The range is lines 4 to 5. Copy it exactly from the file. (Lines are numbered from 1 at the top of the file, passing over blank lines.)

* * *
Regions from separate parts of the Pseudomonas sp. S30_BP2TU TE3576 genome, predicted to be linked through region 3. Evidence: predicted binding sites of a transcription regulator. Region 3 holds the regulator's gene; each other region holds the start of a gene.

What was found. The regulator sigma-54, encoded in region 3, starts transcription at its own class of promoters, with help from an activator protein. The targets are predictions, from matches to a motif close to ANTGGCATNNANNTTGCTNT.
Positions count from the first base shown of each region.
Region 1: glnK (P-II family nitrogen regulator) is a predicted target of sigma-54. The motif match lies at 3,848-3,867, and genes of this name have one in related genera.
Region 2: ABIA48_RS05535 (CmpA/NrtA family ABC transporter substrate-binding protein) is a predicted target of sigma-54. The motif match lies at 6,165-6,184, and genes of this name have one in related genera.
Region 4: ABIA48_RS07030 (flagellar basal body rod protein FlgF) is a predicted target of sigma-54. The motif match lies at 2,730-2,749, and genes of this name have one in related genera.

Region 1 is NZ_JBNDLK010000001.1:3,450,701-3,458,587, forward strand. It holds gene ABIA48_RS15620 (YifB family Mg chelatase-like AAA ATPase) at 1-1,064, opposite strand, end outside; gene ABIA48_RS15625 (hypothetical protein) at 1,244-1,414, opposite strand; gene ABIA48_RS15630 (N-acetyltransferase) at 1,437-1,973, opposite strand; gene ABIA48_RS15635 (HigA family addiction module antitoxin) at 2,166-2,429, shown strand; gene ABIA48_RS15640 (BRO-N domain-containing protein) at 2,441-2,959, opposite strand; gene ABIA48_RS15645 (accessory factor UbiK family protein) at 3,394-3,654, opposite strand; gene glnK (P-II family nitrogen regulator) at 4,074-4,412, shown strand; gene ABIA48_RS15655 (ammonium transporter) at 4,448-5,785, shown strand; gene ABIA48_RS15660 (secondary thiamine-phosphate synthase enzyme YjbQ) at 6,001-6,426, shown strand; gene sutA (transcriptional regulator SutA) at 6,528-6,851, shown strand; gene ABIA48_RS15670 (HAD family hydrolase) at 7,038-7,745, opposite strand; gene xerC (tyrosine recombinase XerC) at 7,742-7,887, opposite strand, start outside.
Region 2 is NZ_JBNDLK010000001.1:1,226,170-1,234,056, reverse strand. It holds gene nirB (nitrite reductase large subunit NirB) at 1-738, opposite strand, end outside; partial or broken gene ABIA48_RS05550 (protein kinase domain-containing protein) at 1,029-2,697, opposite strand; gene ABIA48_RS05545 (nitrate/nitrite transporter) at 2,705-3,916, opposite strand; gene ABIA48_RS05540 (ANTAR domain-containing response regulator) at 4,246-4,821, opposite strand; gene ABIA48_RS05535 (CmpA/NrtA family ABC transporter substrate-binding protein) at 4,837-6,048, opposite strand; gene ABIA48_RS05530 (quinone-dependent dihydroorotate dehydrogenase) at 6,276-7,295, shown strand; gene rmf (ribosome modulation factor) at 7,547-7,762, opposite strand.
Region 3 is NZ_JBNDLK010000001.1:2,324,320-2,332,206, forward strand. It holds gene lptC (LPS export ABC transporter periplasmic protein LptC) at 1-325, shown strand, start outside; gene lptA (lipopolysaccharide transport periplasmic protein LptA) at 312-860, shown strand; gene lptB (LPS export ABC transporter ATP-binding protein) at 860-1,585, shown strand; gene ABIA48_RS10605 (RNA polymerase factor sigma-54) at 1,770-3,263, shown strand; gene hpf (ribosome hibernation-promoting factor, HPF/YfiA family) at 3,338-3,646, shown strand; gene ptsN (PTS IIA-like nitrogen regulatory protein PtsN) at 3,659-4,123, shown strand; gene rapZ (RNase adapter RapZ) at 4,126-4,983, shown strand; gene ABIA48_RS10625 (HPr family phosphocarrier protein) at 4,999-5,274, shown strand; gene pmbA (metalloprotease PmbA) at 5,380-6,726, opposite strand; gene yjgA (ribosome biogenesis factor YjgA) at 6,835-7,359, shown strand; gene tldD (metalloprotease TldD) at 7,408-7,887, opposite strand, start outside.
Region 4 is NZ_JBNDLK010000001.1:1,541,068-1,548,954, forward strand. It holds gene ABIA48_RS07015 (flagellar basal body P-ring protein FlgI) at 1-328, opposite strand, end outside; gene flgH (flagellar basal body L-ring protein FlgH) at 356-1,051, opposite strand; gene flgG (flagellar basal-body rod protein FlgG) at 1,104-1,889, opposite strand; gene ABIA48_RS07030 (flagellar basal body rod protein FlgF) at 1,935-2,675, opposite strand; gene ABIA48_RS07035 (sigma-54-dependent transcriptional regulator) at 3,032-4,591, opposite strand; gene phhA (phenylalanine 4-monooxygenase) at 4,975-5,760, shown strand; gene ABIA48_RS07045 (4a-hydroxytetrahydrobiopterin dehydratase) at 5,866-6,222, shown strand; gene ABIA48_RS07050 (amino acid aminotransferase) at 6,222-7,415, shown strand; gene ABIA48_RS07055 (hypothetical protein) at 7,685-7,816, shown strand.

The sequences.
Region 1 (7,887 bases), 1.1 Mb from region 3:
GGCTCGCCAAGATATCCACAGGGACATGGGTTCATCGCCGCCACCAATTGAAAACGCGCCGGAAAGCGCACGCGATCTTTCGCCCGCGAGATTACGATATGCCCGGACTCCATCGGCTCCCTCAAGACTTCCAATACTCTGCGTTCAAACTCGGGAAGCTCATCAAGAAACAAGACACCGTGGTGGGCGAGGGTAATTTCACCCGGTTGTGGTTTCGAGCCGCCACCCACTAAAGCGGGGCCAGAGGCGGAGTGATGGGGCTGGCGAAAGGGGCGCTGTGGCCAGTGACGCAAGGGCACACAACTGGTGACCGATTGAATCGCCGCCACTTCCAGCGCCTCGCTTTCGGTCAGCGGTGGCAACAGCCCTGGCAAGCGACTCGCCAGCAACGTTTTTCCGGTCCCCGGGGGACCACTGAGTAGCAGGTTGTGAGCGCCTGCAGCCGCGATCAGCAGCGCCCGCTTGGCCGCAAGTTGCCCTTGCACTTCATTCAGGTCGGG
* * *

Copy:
Region 1: glnK (P-II family nitrogen regulator) is a predicted target of sigma-54. The motif match lies at 3,848-3,867, and genes of this name have one in related genera.
Region 2: ABIA48_RS05535 (CmpA/NrtA family ABC transporter substrate-binding protein) is a predicted target of sigma-54. The motif match lies at 6,165-6,184, and genes of this name have one in related genera.